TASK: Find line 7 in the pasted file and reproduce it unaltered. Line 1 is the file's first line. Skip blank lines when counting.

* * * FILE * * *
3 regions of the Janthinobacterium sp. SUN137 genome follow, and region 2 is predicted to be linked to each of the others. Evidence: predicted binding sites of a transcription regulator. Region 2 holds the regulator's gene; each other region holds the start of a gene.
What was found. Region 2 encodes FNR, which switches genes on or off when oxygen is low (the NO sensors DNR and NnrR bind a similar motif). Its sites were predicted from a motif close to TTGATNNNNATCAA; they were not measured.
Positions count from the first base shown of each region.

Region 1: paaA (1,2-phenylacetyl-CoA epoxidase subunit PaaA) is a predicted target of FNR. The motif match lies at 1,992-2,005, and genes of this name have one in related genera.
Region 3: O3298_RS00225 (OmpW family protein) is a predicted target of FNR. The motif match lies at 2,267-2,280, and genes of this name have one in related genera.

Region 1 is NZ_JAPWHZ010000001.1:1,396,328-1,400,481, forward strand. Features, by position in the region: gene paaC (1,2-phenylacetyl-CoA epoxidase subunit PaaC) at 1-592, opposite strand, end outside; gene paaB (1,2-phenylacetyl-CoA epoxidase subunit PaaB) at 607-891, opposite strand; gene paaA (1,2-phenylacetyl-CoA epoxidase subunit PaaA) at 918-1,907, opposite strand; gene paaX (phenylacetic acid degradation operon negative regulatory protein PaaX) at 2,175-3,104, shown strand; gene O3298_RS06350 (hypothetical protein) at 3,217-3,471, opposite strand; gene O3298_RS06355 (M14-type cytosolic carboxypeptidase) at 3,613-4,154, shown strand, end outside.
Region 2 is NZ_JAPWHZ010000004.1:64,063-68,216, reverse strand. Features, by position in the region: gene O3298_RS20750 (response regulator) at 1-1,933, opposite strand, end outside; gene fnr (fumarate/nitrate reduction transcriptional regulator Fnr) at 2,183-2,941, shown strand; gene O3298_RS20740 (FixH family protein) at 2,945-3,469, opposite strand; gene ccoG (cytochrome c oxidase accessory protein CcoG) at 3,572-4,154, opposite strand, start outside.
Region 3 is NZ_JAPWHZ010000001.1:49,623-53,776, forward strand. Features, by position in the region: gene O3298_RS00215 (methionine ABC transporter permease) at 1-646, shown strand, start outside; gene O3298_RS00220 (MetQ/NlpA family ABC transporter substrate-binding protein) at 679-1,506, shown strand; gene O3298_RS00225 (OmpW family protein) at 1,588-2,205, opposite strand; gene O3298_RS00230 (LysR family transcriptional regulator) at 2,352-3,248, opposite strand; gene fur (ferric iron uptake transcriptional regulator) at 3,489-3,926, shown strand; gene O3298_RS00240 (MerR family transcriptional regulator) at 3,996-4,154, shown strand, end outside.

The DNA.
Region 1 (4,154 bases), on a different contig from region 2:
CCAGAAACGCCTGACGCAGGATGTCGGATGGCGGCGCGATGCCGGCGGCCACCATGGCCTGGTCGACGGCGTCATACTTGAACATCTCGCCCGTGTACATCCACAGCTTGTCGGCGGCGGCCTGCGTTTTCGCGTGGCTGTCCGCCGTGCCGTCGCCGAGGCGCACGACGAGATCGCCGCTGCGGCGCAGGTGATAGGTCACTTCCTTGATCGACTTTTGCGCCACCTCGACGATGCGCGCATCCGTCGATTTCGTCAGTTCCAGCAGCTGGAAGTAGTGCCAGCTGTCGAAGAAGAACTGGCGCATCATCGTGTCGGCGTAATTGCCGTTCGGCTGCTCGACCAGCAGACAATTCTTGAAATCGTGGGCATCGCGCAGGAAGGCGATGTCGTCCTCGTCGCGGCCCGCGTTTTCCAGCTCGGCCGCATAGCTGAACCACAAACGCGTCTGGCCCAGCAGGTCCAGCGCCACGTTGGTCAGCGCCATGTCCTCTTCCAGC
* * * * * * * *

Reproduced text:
Region 2 is NZ_JAPWHZ010000004.1:64,063-68,216, reverse strand. Features, by position in the region: gene O3298_RS20750 (response regulator) at 1-1,933, opposite strand, end outside; gene fnr (fumarate/nitrate reduction transcriptional regulator Fnr) at 2,183-2,941, shown strand; gene O3298_RS20740 (FixH family protein) at 2,945-3,469, opposite strand; gene ccoG (cytochrome c oxidase accessory protein CcoG) at 3,572-4,154, opposite strand, start outside.